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What does an Arizona parenting plan need to contain?

| May 20, 2020 | Divorce |

If you’re divorcing with children, you may have a disagreement with your divorcing spouse about how to share parenting time with the kids. If you can’t agree, each of you will have to develop a proposed parenting plan to submit to the court. Then a judge will decide which plan provides for each parent’s legal decision-making authority over the child and maximizes each parent’s parenting time.

The main thing to remember is that parenting plans must be in your children’s best interests. That is the legal standard the court will use when evaluating the plans.

Under Arizona law, the court will not prefer one parent’s plan to the other simply on the basis of the parent’s or the child’s gender.

Here are the basic requirements for the parenting plan you will submit to the court:

  • A designation of sole or joint decision-making authority by the parents
  • Each parent’s rights and responsibilities for the general personal care of the children and for decisions regarding healthcare, education and religious training, etc.
  • A practical schedule of the parenting time to be spent with each child, including what to do with holidays and school vacations
  • A procedure for exchanging the kids between parents, including a location and responsibility for transportation
  • A procedure for proposed changes to be resolved, such as using mediation, private counseling or conciliation services. Potential changes involve relocation of the child.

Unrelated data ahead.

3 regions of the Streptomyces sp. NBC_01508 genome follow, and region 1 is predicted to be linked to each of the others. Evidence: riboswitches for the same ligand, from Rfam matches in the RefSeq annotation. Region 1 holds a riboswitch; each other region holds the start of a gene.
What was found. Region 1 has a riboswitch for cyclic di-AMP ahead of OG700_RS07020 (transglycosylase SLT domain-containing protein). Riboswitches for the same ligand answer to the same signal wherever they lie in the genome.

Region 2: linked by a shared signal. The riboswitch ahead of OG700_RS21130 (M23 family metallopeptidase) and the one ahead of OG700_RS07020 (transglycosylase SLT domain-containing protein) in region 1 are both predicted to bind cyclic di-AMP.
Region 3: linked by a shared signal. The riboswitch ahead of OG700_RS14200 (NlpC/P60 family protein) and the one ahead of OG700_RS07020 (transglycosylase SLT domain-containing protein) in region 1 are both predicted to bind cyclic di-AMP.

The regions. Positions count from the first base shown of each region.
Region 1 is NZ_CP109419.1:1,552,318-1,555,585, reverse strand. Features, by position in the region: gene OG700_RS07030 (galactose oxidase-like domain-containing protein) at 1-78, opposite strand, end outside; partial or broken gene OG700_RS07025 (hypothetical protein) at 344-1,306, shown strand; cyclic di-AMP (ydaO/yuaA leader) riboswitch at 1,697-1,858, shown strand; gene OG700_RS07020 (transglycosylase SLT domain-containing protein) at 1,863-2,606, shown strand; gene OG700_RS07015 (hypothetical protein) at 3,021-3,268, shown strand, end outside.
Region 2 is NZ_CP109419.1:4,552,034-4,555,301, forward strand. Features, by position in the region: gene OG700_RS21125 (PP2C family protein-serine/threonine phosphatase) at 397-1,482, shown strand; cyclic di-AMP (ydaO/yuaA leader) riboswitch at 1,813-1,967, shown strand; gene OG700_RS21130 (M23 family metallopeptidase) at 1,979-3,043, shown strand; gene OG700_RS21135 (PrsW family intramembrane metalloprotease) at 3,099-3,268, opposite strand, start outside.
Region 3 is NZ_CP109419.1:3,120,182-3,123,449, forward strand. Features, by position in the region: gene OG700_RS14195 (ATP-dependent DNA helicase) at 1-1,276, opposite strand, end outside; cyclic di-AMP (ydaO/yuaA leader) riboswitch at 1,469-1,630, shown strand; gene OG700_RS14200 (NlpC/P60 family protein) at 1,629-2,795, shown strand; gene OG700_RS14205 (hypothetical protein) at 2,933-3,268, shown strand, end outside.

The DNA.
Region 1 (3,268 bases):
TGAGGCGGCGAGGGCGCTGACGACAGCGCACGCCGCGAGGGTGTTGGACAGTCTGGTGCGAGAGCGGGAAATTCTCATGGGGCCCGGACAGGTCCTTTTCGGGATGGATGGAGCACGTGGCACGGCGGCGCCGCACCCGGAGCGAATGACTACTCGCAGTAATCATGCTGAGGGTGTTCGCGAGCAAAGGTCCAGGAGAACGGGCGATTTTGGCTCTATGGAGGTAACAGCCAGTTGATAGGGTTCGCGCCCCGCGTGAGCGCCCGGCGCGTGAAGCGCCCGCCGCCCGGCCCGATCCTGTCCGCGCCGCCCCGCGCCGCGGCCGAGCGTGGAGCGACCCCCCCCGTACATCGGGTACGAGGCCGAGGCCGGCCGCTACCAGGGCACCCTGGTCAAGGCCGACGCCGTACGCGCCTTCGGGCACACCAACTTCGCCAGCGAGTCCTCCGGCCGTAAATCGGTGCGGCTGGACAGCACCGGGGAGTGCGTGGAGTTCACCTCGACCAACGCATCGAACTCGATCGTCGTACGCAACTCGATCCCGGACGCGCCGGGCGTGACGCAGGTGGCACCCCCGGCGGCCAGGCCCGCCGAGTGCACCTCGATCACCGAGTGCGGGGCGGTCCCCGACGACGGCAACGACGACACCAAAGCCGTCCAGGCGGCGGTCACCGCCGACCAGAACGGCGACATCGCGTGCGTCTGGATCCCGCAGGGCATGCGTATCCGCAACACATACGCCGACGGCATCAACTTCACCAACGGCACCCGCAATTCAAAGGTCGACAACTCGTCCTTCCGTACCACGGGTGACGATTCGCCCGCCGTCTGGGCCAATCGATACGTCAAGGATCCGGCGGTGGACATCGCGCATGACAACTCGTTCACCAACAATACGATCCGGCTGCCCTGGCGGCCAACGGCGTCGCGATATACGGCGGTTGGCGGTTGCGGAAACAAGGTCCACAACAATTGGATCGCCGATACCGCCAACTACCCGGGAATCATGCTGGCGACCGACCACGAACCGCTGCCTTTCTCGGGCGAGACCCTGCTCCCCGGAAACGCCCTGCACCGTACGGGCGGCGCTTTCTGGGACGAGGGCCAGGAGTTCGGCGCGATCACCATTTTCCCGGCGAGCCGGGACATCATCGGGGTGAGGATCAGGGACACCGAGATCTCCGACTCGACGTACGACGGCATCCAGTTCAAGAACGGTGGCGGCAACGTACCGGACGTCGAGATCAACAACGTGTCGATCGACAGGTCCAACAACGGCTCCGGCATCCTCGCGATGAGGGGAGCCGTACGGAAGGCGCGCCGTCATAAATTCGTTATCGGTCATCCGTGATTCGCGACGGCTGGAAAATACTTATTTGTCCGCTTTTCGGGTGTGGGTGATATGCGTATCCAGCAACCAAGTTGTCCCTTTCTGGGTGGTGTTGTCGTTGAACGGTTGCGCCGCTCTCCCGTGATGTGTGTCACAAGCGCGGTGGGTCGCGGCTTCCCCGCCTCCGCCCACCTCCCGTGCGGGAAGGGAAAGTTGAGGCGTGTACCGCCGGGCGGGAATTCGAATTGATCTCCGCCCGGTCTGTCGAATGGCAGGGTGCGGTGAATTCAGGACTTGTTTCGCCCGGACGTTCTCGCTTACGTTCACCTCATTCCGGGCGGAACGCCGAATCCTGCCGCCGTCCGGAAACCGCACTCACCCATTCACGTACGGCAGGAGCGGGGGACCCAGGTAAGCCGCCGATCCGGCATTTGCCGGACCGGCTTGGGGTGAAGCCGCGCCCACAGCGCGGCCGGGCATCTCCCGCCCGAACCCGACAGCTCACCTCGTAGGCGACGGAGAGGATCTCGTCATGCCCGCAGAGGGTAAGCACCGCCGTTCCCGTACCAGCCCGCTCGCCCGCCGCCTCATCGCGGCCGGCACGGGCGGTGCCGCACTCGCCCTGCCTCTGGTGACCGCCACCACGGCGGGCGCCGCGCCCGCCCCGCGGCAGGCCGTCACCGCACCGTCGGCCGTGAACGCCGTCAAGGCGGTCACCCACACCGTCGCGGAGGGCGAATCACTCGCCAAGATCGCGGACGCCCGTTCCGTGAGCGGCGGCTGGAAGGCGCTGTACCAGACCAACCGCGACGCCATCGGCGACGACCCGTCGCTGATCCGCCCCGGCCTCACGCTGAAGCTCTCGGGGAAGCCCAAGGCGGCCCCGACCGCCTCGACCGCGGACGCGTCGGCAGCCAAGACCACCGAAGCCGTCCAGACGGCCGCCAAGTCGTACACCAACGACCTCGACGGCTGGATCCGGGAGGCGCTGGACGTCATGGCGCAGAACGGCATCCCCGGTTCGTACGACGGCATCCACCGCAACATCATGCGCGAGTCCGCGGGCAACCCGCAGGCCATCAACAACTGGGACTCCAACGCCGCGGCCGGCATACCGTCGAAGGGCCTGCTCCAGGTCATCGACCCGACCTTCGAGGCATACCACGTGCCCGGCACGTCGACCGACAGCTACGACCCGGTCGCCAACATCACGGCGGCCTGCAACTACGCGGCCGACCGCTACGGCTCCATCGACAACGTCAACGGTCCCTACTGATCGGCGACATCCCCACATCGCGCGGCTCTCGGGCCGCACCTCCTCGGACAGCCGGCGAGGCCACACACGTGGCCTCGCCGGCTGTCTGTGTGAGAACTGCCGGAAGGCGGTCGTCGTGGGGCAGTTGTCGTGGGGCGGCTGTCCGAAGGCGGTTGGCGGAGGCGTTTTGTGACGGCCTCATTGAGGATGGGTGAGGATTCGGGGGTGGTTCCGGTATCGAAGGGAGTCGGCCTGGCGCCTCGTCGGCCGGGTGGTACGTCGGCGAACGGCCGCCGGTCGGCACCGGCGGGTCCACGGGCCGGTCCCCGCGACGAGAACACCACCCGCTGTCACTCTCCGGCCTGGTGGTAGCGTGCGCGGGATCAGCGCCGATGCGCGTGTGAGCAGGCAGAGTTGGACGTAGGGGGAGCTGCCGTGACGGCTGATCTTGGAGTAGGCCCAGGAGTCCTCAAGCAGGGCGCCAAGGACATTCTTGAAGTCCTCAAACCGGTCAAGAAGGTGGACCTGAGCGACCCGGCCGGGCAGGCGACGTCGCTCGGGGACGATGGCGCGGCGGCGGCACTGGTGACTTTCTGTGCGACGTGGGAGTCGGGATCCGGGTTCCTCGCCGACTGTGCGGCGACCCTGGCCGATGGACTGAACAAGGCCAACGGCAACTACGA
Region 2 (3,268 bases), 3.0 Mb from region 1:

• A procedure for periodic review of the parenting plan by the parents
  • A procedure for how the parents will communicate with each other, including what method and how frequent the communication will be
  • A statement that each party has read, understands and will abide by the law regarding people convicted of sex offenses, domestic violence, child abuse or murder having access to the children

Generally, you will work with your attorney to come up with a parenting plan that meets these requirements and is in your children’s best interest. Then, the court will consider your plan and the one submitted by your children’s other parent. Where there are elements that disagree, the court will rule on those elements.

The court does have the right to consider any necessary factors that are necessary to protect the children’s physical health and emotional wellbeing. That includes interviewing the children as to their wishes about parenting time, if the judge feels your children are mature enough to have a considered opinion. The court can also seek the advice of professional personnel.

Creating a solid parenting order is a major part of a divorce with children. Discuss your goals and concerns with an experienced divorce attorney.